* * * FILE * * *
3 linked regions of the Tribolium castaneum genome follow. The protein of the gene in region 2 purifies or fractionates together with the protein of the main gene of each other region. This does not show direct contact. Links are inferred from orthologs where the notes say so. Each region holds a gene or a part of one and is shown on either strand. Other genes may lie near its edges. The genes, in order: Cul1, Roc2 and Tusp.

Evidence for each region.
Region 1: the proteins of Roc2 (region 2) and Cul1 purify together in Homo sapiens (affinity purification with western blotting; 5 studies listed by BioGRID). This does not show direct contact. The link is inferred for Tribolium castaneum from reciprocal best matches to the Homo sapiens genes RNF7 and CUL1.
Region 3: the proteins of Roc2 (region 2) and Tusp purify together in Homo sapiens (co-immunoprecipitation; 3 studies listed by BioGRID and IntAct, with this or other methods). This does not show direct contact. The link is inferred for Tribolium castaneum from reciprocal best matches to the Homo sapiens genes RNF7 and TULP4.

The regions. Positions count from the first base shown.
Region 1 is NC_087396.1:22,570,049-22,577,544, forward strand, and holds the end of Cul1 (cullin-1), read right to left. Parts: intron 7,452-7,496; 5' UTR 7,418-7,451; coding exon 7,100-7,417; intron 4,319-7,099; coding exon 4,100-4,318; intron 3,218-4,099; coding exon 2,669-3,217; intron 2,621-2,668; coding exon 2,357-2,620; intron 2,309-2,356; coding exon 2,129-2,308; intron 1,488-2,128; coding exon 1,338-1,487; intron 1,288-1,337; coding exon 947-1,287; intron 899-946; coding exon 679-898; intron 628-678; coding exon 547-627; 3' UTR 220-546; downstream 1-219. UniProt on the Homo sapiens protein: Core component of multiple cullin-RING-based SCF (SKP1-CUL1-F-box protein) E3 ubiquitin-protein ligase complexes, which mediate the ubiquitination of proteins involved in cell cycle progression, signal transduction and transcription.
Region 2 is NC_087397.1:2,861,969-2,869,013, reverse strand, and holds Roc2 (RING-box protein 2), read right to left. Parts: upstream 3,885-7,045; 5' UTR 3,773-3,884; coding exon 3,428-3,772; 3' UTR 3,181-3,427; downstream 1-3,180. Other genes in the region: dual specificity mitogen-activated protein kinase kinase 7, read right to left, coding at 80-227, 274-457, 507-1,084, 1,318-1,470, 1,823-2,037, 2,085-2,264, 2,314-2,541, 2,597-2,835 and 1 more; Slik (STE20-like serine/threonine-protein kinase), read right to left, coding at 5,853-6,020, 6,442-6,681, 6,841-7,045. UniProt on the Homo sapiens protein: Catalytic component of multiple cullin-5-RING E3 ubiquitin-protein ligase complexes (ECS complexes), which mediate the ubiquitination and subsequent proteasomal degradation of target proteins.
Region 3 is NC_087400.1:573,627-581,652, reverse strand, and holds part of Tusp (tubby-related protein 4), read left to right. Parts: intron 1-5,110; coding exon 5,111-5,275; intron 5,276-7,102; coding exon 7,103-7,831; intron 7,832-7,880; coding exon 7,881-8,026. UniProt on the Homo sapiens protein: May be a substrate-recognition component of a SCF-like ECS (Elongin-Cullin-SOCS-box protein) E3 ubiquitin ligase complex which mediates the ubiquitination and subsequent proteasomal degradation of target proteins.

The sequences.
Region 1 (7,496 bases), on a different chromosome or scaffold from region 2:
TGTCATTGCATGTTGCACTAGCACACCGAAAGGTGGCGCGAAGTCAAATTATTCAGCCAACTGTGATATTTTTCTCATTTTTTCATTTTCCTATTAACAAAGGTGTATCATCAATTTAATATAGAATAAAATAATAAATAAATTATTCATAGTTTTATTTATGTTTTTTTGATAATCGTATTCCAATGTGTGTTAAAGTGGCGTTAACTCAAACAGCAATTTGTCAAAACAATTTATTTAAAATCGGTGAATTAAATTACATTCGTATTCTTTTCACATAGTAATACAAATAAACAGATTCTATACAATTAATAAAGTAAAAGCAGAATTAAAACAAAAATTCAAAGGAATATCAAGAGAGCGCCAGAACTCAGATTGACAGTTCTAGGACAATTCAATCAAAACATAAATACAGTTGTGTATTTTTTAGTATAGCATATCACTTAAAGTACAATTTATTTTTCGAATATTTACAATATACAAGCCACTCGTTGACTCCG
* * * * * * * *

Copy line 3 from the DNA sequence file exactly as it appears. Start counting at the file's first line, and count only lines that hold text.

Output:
Region 1: the proteins of Roc2 (region 2) and Cul1 purify together in Homo sapiens (affinity purification with western blotting; 5 studies listed by BioGRID). This does not show direct contact. The link is inferred for Tribolium castaneum from reciprocal best matches to the Homo sapiens genes RNF7 and CUL1.